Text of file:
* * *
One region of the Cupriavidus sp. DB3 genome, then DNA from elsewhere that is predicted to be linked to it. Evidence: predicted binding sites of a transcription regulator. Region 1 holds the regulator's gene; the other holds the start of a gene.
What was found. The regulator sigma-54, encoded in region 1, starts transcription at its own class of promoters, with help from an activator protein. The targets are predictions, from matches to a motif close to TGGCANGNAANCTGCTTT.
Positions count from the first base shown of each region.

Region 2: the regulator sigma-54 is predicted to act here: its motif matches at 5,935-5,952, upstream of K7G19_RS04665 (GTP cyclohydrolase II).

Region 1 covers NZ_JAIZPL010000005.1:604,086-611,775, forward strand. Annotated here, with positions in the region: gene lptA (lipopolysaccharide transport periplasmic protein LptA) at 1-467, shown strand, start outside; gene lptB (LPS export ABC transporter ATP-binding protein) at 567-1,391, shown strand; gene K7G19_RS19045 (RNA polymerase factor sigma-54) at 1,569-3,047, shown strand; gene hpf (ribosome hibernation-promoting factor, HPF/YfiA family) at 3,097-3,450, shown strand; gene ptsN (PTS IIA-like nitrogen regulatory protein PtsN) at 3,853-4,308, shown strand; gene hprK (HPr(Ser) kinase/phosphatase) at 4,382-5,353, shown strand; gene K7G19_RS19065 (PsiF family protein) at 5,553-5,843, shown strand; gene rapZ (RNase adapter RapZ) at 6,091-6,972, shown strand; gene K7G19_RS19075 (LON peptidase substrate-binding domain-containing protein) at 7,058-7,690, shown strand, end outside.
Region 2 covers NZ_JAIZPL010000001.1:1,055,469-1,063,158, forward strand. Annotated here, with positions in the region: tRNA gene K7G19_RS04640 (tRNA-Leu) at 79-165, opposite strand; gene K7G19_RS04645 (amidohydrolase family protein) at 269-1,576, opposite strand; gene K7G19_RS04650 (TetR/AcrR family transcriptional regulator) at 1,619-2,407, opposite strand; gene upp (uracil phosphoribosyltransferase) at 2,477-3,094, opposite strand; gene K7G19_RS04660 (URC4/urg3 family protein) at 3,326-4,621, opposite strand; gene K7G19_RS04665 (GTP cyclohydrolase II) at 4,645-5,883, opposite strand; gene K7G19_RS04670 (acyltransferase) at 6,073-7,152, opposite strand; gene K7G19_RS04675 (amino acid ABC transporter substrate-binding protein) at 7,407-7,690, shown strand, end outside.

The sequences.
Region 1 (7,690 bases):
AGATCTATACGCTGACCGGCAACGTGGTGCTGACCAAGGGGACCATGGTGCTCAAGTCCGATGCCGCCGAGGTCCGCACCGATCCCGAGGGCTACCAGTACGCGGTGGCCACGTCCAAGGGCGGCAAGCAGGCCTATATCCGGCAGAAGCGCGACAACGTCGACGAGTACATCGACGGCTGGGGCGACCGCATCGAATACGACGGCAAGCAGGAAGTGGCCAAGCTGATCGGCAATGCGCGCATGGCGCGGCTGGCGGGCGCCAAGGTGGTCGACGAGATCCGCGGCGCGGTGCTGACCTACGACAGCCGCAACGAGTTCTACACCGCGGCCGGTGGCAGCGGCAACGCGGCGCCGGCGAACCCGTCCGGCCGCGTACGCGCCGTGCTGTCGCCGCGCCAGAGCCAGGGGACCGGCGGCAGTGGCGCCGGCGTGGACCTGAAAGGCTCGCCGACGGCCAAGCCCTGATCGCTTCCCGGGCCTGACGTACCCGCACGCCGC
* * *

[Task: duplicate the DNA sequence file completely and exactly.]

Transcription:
One region of the Cupriavidus sp. DB3 genome, then DNA from elsewhere that is predicted to be linked to it. Evidence: predicted binding sites of a transcription regulator. Region 1 holds the regulator's gene; the other holds the start of a gene.
What was found. The regulator sigma-54, encoded in region 1, starts transcription at its own class of promoters, with help from an activator protein. The targets are predictions, from matches to a motif close to TGGCANGNAANCTGCTTT.
Positions count from the first base shown of each region.

Region 2: the regulator sigma-54 is predicted to act here: its motif matches at 5,935-5,952, upstream of K7G19_RS04665 (GTP cyclohydrolase II).

Region 1 covers NZ_JAIZPL010000005.1:604,086-611,775, forward strand. Annotated here, with positions in the region: gene lptA (lipopolysaccharide transport periplasmic protein LptA) at 1-467, shown strand, start outside; gene lptB (LPS export ABC transporter ATP-binding protein) at 567-1,391, shown strand; gene K7G19_RS19045 (RNA polymerase factor sigma-54) at 1,569-3,047, shown strand; gene hpf (ribosome hibernation-promoting factor, HPF/YfiA family) at 3,097-3,450, shown strand; gene ptsN (PTS IIA-like nitrogen regulatory protein PtsN) at 3,853-4,308, shown strand; gene hprK (HPr(Ser) kinase/phosphatase) at 4,382-5,353, shown strand; gene K7G19_RS19065 (PsiF family protein) at 5,553-5,843, shown strand; gene rapZ (RNase adapter RapZ) at 6,091-6,972, shown strand; gene K7G19_RS19075 (LON peptidase substrate-binding domain-containing protein) at 7,058-7,690, shown strand, end outside.
Region 2 covers NZ_JAIZPL010000001.1:1,055,469-1,063,158, forward strand. Annotated here, with positions in the region: tRNA gene K7G19_RS04640 (tRNA-Leu) at 79-165, opposite strand; gene K7G19_RS04645 (amidohydrolase family protein) at 269-1,576, opposite strand; gene K7G19_RS04650 (TetR/AcrR family transcriptional regulator) at 1,619-2,407, opposite strand; gene upp (uracil phosphoribosyltransferase) at 2,477-3,094, opposite strand; gene K7G19_RS04660 (URC4/urg3 family protein) at 3,326-4,621, opposite strand; gene K7G19_RS04665 (GTP cyclohydrolase II) at 4,645-5,883, opposite strand; gene K7G19_RS04670 (acyltransferase) at 6,073-7,152, opposite strand; gene K7G19_RS04675 (amino acid ABC transporter substrate-binding protein) at 7,407-7,690, shown strand, end outside.

The sequences.
Region 1 (7,690 bases):
AGATCTATACGCTGACCGGCAACGTGGTGCTGACCAAGGGGACCATGGTGCTCAAGTCCGATGCCGCCGAGGTCCGCACCGATCCCGAGGGCTACCAGTACGCGGTGGCCACGTCCAAGGGCGGCAAGCAGGCCTATATCCGGCAGAAGCGCGACAACGTCGACGAGTACATCGACGGCTGGGGCGACCGCATCGAATACGACGGCAAGCAGGAAGTGGCCAAGCTGATCGGCAATGCGCGCATGGCGCGGCTGGCGGGCGCCAAGGTGGTCGACGAGATCCGCGGCGCGGTGCTGACCTACGACAGCCGCAACGAGTTCTACACCGCGGCCGGTGGCAGCGGCAACGCGGCGCCGGCGAACCCGTCCGGCCGCGTACGCGCCGTGCTGTCGCCGCGCCAGAGCCAGGGGACCGGCGGCAGTGGCGCCGGCGTGGACCTGAAAGGCTCGCCGACGGCCAAGCCCTGATCGCTTCCCGGGCCTGACGTACCCGCACGCCGC